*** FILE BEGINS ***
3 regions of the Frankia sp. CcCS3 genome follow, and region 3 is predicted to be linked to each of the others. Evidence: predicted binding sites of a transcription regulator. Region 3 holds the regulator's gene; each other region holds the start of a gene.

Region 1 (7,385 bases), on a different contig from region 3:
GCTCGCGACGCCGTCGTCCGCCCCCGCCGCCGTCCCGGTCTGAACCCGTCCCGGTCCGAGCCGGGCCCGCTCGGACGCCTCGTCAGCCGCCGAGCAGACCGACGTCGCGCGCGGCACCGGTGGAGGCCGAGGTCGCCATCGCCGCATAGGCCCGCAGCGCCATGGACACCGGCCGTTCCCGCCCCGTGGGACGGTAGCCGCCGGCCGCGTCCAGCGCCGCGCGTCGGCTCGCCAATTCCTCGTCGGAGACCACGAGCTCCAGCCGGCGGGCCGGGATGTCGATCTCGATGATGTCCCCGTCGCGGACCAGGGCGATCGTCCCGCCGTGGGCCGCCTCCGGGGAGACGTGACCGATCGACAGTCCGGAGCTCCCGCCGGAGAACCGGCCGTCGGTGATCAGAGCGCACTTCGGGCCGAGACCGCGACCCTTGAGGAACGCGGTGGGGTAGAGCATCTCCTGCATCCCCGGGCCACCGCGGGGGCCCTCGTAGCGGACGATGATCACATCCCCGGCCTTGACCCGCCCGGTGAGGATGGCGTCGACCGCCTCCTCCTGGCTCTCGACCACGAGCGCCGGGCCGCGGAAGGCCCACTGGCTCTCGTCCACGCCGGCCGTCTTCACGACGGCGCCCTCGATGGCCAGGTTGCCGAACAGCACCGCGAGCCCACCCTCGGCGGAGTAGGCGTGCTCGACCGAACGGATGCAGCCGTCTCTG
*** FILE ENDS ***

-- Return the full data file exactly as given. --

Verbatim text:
3 regions of the Frankia sp. CcCS3 genome follow, and region 3 is predicted to be linked to each of the others. Evidence: predicted binding sites of a transcription regulator. Region 3 holds the regulator's gene; each other region holds the start of a gene.

Region 1 (7,385 bases), on a different contig from region 3:
GCTCGCGACGCCGTCGTCCGCCCCCGCCGCCGTCCCGGTCTGAACCCGTCCCGGTCCGAGCCGGGCCCGCTCGGACGCCTCGTCAGCCGCCGAGCAGACCGACGTCGCGCGCGGCACCGGTGGAGGCCGAGGTCGCCATCGCCGCATAGGCCCGCAGCGCCATGGACACCGGCCGTTCCCGCCCCGTGGGACGGTAGCCGCCGGCCGCGTCCAGCGCCGCGCGTCGGCTCGCCAATTCCTCGTCGGAGACCACGAGCTCCAGCCGGCGGGCCGGGATGTCGATCTCGATGATGTCCCCGTCGCGGACCAGGGCGATCGTCCCGCCGTGGGCCGCCTCCGGGGAGACGTGACCGATCGACAGTCCGGAGCTCCCGCCGGAGAACCGGCCGTCGGTGATCAGAGCGCACTTCGGGCCGAGACCGCGACCCTTGAGGAACGCGGTGGGGTAGAGCATCTCCTGCATCCCCGGGCCACCGCGGGGGCCCTCGTAGCGGACGATGATCACATCCCCGGCCTTGACCCGCCCGGTGAGGATGGCGTCGACCGCCTCCTCCTGGCTCTCGACCACGAGCGCCGGGCCGCGGAAGGCCCACTGGCTCTCGTCCACGCCGGCCGTCTTCACGACGGCGCCCTCGATGGCCAGGTTGCCGAACAGCACCGCGAGCCCACCCTCGGCGGAGTAGGCGTGCTCGACCGAACGGATGCAGCCGTCTCTG